These activities help kids learn how to hold a pencil correctly and control its movement on the page. Using tools like pencil grips or triangular pencils can also help kids who struggle with pencil control.

Scissor Skills

Learning to use scissors is an important fine motor skill that takes practice to master. You can start by having your child snip the edges of paper, gradually working up to cutting along lines and more intricate shapes. Be sure to use child-safe scissors and closely supervise the activity.

Cutting with scissors involves a lot of different skills – holding the scissors correctly, opening and closing them, and coordinating the movement of the scissors with the other hand holding the paper. It’s a great way to work on bilateral coordination (using both sides of the body together) and hand-eye coordination.

Fine Motor Skills Activities for Kids (2)
Read more: How to Improve Hand-Eye Coordination

Pincer Grasp Practice

The pincer grasp is an essential fine motor skill that involves using the thumb and index finger to pick up small objects. This grasp is used for activities like buttoning, zipping, and picking up small items like cereal or beads.

To practice the pincer grasp, you can have your child pick up small objects like pom poms, mini erasers, or pony beads and sort them into muffin tins or ice cube trays. Using tongs or tweezers to pick up the objects adds an extra challenge and helps strengthen the small muscles in the fingers.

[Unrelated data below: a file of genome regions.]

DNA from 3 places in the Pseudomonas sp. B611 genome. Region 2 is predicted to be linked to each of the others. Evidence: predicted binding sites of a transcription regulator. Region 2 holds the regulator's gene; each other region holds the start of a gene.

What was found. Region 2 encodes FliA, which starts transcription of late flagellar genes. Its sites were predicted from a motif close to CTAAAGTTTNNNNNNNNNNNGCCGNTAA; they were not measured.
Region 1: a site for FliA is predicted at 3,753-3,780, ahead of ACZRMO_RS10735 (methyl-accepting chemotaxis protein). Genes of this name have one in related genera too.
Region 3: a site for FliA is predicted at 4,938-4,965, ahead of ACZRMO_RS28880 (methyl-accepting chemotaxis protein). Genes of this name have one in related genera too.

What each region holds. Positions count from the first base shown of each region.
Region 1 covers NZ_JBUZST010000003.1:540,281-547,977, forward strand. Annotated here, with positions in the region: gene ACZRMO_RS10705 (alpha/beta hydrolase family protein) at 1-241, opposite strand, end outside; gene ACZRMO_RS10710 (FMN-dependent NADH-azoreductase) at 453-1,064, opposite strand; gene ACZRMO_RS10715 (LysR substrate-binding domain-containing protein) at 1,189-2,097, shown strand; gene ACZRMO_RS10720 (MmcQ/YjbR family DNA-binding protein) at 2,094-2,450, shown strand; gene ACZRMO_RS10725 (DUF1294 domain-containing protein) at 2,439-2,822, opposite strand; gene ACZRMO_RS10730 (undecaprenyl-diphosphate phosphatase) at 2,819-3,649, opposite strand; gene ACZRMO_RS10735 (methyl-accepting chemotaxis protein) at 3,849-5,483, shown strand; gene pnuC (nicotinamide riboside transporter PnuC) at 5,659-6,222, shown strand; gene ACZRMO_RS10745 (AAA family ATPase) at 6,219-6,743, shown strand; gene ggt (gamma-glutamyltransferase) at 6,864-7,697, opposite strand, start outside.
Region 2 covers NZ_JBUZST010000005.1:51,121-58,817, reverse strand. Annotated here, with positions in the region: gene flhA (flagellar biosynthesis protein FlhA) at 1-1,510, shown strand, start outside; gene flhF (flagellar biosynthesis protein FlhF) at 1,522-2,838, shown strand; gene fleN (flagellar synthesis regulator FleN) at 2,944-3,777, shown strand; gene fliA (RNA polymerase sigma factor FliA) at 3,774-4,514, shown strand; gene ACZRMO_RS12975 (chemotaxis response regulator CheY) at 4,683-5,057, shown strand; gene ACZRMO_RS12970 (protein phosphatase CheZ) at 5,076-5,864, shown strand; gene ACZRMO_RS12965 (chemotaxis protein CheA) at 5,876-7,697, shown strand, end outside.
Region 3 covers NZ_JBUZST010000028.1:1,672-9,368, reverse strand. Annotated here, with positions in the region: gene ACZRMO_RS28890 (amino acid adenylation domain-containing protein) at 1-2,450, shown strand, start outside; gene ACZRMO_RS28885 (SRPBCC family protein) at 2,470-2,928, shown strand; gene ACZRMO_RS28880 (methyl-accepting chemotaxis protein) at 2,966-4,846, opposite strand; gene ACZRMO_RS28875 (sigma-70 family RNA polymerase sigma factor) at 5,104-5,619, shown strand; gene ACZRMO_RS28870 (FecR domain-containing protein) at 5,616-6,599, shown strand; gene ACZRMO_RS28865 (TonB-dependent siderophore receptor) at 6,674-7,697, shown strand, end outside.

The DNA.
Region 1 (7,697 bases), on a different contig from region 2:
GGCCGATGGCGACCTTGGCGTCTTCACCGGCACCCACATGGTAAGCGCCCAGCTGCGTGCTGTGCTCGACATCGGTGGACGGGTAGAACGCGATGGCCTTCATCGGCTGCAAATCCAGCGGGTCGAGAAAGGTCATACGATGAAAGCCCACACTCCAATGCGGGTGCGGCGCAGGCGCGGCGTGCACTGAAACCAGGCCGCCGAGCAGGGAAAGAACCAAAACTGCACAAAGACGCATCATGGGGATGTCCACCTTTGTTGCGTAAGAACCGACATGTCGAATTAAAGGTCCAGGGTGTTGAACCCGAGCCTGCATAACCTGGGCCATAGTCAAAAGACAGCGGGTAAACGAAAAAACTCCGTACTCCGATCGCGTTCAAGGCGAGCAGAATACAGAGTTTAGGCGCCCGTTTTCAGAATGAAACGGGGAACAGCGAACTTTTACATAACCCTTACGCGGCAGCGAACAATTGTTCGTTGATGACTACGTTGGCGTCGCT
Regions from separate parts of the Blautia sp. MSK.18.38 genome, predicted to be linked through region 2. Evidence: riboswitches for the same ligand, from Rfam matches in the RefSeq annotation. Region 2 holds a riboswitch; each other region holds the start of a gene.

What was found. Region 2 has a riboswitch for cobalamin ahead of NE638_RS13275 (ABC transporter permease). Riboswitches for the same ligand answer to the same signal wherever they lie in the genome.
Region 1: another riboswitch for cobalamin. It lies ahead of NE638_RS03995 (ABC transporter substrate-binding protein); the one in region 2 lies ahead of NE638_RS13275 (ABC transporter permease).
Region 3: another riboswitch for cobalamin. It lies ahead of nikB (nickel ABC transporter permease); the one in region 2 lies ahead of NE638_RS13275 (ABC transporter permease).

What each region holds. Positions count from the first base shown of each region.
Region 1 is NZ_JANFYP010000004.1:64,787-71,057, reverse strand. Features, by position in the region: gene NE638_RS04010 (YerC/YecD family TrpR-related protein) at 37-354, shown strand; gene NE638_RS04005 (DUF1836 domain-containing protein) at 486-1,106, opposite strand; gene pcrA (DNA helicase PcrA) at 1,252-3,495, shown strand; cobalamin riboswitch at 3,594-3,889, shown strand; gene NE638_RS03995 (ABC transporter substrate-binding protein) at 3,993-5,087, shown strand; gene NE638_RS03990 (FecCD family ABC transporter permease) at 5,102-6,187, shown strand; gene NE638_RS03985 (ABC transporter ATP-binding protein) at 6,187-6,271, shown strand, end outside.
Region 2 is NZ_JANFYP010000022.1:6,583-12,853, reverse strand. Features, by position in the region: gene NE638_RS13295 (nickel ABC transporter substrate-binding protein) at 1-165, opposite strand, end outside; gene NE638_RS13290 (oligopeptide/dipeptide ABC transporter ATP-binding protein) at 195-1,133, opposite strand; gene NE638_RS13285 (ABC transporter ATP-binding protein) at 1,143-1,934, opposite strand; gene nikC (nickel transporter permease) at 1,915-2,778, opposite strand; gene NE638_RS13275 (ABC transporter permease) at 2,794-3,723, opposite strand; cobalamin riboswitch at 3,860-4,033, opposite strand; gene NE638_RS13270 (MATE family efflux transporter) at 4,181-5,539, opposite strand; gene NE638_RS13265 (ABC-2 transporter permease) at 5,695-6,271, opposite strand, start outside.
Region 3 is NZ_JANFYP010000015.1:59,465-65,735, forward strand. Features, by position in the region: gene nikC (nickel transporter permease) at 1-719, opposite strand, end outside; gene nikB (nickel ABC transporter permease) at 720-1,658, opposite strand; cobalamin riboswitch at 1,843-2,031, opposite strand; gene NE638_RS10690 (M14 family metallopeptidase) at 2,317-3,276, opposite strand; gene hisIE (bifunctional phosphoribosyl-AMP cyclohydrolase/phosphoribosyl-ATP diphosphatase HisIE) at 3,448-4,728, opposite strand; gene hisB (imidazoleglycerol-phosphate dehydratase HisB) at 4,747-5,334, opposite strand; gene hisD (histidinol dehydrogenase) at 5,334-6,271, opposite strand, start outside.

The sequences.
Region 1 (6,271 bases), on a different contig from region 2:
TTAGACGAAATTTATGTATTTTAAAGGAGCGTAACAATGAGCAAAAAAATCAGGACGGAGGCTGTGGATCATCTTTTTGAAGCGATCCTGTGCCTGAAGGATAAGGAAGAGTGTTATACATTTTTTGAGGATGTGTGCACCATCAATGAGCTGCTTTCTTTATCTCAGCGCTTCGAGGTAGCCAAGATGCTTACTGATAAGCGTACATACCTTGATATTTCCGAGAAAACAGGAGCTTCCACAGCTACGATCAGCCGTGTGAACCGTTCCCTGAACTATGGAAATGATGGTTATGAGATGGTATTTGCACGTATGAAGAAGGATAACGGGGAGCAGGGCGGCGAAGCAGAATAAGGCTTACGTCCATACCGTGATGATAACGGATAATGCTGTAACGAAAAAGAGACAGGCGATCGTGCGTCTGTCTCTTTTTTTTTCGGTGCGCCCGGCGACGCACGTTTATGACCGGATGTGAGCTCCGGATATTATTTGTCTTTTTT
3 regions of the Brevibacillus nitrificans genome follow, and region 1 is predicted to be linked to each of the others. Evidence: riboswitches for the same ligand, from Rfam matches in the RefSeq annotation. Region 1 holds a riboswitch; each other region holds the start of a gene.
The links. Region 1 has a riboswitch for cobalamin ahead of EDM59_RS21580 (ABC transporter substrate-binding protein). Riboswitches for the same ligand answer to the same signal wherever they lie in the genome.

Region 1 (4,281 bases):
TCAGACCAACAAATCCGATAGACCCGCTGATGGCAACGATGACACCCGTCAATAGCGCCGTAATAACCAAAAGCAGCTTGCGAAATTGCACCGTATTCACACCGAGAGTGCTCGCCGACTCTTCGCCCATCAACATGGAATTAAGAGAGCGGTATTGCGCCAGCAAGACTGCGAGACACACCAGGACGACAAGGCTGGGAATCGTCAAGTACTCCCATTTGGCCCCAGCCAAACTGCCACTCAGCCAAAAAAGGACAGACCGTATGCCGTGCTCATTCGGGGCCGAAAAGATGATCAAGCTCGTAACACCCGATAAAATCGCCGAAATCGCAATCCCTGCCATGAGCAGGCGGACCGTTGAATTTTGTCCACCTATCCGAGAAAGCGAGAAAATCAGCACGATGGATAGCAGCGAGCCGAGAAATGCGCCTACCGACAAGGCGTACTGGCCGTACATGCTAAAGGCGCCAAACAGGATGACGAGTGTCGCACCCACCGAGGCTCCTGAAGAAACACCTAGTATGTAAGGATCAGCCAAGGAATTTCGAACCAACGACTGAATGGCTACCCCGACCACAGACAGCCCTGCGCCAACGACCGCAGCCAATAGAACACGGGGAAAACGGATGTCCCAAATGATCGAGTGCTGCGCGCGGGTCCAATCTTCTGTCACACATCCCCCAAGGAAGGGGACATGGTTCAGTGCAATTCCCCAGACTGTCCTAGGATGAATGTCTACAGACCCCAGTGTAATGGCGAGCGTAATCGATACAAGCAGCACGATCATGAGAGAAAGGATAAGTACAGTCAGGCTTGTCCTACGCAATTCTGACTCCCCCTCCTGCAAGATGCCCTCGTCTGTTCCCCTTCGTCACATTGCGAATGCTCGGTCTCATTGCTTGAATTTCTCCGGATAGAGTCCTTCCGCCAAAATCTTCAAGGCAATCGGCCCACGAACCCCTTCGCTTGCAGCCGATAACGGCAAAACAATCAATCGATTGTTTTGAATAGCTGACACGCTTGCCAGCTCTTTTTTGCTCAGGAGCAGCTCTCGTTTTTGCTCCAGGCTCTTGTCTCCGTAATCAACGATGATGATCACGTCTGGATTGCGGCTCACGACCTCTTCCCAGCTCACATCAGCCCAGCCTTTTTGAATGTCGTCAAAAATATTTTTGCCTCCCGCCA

Crafts and Art Projects

Finally, doing crafts and art projects is a great way to work on fine motor skills while also fostering creativity and self-expression. Some ideas include:

  • Finger painting
  • Stringing beads to make jewelry
  • Making collages with small pieces of paper or fabric
  • Building with mini blocks or Legos
  • Origami or paper folding

The key is to choose projects that involve manipulating small objects and using the small muscles in the hands and fingers. Don’t worry about the final product – the process of creating is what’s most important for developing fine motor skills.

Tips for Success

When engaging in fine motor skills activities with kids, keep these tips in mind:

  • Meet them where they are. Choose activities that are appropriate for the child’s age and skill level. Offer support and modifications as needed to ensure success.
  • Make it fun! Fine motor practice should feel like play, not work. Use silly voices, turn it into a game, or incorporate the child’s favorite characters or themes.
  • Encourage effort, not perfection. Praise the child’s efforts and progress, rather than focusing on the end result. Avoid criticism or correction that could discourage them from trying.

Remember, every child develops at their own pace. If you have concerns about a child’s fine motor development, don’t hesitate to reach out to their pediatrician or an occupational therapist for guidance.

Goally | Fun Games that Build Motor Skills & Manage Screen Time

Looking for ways to improve your child’s finger dexterity skills while also keeping screen time manageable? Try Goally’s fun & motor planning apps.

Our Balloons & Graffiti Street Apps are all about building motor skills in a fun, interactive way. Kids learn to “pop the balloons” or draw dozens of digital art designs while simultaneously developing the essential skills needed to use AAC and other communication tools. Meanwhile, Game Garage is a parent-controlled space filled with entertaining (but parent-controlled) video games that kids can unlock with the points they earn from completing routines.